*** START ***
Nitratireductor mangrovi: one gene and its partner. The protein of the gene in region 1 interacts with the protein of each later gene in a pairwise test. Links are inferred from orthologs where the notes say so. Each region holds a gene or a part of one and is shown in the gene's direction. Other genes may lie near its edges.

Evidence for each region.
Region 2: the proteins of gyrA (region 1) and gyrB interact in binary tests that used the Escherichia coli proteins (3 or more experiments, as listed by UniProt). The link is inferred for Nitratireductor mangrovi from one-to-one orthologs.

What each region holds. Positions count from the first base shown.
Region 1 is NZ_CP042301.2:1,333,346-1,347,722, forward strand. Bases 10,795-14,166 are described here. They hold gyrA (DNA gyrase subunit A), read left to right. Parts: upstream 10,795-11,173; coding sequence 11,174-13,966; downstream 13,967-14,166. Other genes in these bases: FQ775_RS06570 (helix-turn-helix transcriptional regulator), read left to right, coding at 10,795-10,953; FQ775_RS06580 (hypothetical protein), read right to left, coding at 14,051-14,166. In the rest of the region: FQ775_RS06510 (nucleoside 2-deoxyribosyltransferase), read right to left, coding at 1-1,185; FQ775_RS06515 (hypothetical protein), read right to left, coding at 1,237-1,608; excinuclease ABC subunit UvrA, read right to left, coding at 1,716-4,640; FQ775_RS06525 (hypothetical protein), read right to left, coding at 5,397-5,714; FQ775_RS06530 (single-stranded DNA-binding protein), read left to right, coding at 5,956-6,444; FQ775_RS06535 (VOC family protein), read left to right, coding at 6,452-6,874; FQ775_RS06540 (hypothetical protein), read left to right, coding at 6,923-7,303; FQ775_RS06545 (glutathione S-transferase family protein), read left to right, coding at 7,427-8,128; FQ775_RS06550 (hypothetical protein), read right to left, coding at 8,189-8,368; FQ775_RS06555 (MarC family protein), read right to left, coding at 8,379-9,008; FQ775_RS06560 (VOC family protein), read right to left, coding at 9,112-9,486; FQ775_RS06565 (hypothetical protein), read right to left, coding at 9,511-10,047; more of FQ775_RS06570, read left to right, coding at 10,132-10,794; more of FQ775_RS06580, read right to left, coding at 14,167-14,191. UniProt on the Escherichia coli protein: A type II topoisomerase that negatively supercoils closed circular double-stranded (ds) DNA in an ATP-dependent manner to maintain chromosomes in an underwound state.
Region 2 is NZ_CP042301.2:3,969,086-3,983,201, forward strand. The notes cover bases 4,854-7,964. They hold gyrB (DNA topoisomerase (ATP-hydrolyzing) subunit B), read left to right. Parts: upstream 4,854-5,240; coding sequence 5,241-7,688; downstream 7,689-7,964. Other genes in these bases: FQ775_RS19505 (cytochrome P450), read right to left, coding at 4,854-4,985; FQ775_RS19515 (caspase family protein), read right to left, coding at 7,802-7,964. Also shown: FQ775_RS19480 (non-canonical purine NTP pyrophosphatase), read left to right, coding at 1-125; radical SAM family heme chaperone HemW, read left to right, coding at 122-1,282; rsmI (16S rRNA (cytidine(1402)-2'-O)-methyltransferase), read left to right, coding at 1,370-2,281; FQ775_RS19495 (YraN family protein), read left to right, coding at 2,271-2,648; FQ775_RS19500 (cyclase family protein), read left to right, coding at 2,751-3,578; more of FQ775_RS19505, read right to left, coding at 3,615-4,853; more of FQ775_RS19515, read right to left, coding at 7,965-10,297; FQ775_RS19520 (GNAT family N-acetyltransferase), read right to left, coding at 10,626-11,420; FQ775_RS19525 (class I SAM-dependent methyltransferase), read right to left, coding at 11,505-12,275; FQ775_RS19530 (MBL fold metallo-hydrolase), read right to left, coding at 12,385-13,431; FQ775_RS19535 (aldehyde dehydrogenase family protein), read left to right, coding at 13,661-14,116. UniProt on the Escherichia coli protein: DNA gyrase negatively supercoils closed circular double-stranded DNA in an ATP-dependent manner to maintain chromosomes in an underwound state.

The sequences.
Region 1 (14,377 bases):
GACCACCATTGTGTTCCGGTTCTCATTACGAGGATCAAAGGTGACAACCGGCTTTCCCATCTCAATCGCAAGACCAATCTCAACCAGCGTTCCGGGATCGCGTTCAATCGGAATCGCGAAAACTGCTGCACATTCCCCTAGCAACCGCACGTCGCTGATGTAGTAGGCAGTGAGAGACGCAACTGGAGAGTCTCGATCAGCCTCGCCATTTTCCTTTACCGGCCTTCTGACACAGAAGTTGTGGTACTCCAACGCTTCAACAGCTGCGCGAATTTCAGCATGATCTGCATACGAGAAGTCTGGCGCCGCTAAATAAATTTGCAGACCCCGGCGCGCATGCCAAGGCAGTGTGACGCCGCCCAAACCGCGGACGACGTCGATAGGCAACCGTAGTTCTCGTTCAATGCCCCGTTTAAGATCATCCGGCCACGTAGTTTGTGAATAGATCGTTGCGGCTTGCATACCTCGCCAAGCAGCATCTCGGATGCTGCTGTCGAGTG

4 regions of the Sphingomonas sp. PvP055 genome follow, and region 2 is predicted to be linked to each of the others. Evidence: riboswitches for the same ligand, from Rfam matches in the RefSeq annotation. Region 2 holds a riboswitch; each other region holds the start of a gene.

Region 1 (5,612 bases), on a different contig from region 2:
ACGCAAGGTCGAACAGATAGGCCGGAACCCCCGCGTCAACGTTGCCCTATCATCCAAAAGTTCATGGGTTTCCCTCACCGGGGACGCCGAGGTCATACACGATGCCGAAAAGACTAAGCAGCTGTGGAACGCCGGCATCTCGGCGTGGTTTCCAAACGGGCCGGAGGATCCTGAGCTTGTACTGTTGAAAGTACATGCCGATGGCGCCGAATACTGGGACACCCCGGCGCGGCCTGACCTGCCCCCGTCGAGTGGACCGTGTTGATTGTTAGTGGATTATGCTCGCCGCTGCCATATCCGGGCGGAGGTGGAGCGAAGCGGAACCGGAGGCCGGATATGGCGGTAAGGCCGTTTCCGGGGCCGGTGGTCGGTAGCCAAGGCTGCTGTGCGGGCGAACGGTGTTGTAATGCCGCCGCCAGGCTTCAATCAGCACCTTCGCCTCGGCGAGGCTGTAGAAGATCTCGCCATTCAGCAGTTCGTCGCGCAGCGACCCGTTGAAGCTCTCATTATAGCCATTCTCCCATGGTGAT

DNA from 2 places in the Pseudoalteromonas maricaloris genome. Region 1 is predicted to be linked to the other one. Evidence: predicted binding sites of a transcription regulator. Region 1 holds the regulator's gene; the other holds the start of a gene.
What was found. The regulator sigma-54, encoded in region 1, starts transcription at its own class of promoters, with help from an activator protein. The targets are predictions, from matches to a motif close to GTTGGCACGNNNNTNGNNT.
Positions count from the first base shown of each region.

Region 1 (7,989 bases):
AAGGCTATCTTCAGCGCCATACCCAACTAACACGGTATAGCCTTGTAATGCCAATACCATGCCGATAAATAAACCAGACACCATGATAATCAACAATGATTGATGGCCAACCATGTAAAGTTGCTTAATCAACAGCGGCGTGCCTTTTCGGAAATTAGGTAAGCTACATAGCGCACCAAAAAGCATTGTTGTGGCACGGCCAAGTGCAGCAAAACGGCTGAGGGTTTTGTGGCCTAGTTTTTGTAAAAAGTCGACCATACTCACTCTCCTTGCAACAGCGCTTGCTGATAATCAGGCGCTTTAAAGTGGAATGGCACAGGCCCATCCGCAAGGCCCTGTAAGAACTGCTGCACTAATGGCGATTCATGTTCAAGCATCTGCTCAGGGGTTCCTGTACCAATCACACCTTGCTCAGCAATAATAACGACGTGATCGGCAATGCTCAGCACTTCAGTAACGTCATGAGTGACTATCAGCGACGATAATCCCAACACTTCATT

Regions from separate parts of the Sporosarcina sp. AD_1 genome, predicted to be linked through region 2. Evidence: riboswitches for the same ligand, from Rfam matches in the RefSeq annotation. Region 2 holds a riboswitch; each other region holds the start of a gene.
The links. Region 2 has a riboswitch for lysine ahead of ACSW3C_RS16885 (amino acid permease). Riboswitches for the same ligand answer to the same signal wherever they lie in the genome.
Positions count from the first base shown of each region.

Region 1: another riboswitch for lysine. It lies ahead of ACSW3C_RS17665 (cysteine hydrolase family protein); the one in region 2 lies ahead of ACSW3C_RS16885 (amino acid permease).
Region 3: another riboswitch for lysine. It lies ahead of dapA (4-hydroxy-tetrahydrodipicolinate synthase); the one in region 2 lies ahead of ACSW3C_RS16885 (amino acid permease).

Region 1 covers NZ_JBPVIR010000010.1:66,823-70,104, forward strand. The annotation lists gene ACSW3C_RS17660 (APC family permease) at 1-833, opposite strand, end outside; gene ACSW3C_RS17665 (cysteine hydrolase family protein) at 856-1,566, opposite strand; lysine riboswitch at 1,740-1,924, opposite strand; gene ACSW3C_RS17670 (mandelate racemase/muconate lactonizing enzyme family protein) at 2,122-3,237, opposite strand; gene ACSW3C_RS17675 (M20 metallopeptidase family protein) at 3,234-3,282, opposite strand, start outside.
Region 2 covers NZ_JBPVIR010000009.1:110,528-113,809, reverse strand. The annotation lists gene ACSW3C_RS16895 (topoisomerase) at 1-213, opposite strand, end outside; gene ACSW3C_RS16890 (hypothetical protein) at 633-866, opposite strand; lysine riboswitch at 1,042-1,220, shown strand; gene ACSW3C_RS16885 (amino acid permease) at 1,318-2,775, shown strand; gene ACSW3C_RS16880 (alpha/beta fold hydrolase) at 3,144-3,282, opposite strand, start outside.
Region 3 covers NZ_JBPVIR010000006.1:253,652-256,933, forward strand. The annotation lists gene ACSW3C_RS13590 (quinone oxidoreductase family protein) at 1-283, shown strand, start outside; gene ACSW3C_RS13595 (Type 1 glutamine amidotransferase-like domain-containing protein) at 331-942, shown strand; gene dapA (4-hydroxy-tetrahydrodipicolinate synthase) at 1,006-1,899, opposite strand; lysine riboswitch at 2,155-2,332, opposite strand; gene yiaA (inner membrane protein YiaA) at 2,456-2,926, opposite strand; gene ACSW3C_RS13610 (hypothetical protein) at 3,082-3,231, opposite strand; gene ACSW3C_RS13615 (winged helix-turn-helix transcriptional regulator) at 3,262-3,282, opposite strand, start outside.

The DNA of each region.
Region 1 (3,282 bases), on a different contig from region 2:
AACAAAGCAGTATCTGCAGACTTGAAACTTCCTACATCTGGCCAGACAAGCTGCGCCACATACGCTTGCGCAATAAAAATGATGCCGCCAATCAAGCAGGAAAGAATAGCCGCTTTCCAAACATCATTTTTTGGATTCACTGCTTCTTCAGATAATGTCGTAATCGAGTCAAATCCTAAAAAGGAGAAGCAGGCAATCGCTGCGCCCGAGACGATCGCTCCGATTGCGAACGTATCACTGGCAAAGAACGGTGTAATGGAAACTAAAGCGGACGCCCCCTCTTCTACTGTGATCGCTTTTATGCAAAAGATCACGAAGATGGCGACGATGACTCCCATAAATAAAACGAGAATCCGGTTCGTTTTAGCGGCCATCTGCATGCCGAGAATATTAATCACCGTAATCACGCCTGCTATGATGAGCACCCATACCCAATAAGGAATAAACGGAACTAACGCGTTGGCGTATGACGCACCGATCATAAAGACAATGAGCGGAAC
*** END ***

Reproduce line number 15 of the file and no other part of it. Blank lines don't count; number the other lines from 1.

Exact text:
Positions count from the first base shown of each region.